Alabama receiver DeAndrew White's injury was a fracture requiring surgery
TUSCALOOSA, Ala. _ After missing all of the spring due to an injury University of Alabama senior wide receiver DeAndrew White is looking forward to the start of the 2014 season, and with good reason.
Combined with wide receivers Amari Cooper and Christion Jones the Crimson Tide may have the best starting trio in the Southeastern Conference.
“I feel great,” White said Sunday during Alabama’s Media Day.
But White disclosed that his injury, which required surgery in January, technically wasn’t turf toe as previously believed. Instead, he had a fracture.
“I shattered a sesamoid bone in the bottom of my foot,” White said. “I had to get that removed. It was pretty bad.”
Although the injuries are similar, turf toe usually considered an injury to the soft tissue surrounding the big toe joint. It causes pain and swelling while limiting the motion of the toe.
Sesamoids are two bones embedded in a tendon located in the ball of the foot beneath the big toe joint. A fracture would also cause pain and swelling, but they provide leverage to the foot when one tries to push off.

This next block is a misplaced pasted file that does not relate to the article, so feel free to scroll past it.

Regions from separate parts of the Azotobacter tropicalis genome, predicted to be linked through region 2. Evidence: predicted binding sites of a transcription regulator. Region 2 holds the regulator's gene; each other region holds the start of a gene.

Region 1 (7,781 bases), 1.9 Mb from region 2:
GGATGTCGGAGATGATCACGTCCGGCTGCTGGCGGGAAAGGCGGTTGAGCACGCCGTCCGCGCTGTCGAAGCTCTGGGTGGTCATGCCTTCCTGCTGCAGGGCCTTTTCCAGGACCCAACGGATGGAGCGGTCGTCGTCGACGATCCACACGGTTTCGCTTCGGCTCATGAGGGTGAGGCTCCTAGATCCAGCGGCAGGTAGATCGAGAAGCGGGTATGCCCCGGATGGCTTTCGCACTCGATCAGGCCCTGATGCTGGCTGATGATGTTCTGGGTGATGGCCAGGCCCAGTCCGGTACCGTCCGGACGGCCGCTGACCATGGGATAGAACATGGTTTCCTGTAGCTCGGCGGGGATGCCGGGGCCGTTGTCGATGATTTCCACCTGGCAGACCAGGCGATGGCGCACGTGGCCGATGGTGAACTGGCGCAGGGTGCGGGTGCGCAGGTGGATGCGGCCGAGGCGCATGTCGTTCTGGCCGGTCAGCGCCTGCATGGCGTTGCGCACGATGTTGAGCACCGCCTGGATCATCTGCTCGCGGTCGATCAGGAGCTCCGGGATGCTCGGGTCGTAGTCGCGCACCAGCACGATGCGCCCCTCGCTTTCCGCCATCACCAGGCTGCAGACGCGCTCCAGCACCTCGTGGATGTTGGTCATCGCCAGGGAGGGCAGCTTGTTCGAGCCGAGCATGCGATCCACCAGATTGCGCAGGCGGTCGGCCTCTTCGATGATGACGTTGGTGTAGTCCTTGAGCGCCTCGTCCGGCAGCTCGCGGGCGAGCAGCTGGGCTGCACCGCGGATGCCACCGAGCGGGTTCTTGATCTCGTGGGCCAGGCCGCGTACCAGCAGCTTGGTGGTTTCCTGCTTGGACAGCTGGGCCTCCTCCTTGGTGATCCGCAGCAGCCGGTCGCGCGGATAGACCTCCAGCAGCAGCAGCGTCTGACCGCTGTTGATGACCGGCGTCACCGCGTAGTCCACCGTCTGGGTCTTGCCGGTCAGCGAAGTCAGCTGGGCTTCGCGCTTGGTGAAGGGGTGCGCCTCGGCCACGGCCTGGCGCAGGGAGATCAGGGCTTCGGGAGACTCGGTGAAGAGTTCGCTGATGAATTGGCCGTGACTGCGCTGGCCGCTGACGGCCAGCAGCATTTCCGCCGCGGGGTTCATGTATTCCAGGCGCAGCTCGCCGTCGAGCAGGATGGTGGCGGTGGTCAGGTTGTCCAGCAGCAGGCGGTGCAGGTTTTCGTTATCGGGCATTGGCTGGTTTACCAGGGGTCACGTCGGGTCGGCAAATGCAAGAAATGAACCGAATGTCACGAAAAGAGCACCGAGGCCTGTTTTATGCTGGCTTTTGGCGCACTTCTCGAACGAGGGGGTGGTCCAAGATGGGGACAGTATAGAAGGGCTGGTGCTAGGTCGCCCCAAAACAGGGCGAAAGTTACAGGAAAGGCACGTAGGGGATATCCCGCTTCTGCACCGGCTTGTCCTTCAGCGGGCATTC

After being able to rest it White managed to have a career-long 67-yard touchdown en route to a game-high 139 receiving yards in the Sugar Bowl, where he and Cooper became the first receiving tandem in Crimson Tide history to record simultaneous 100-yard performances in a bowl.
“I’m at 100 percent now,” White added.
Meanwhile, being another year from knee surgeries may really help senior fullback Jalston Fowler and senior guard Arie Kouandjio.
“Big difference,” Fowler said. “Last year I couldn’t play comfortably like I wanted to. This year I feel great. No worries in the world. I just want to get out there and play, and do my best.”
After coaches prepared him to be a sort of jack-of-all-trades for the offense in 2012, Fowler hyperextended his knee and damaged the major ligaments on a hit from behind against Western Kentucky. He redshirted, but last season only had 20 carries for 88 rushing yards and seven receptions for 15 receiving yards – albeit five were goal-line touchdowns.
Kouandjio underwent surgery on both knees in 2011 due to subluxation of the patella, a hereditary condition that results in partial dislocation of the kneecap from its normal position in the groove in the end of the femur. He’s now looking to build off last season, when he started all 13 games at left guard.
“I’ve had two years now to work on my knee,” he said. “I’ve had two years to work on the functionality of it. I feel like they’re better and more flexible. That’s one of the big things that I’ve focused on during this offseason.”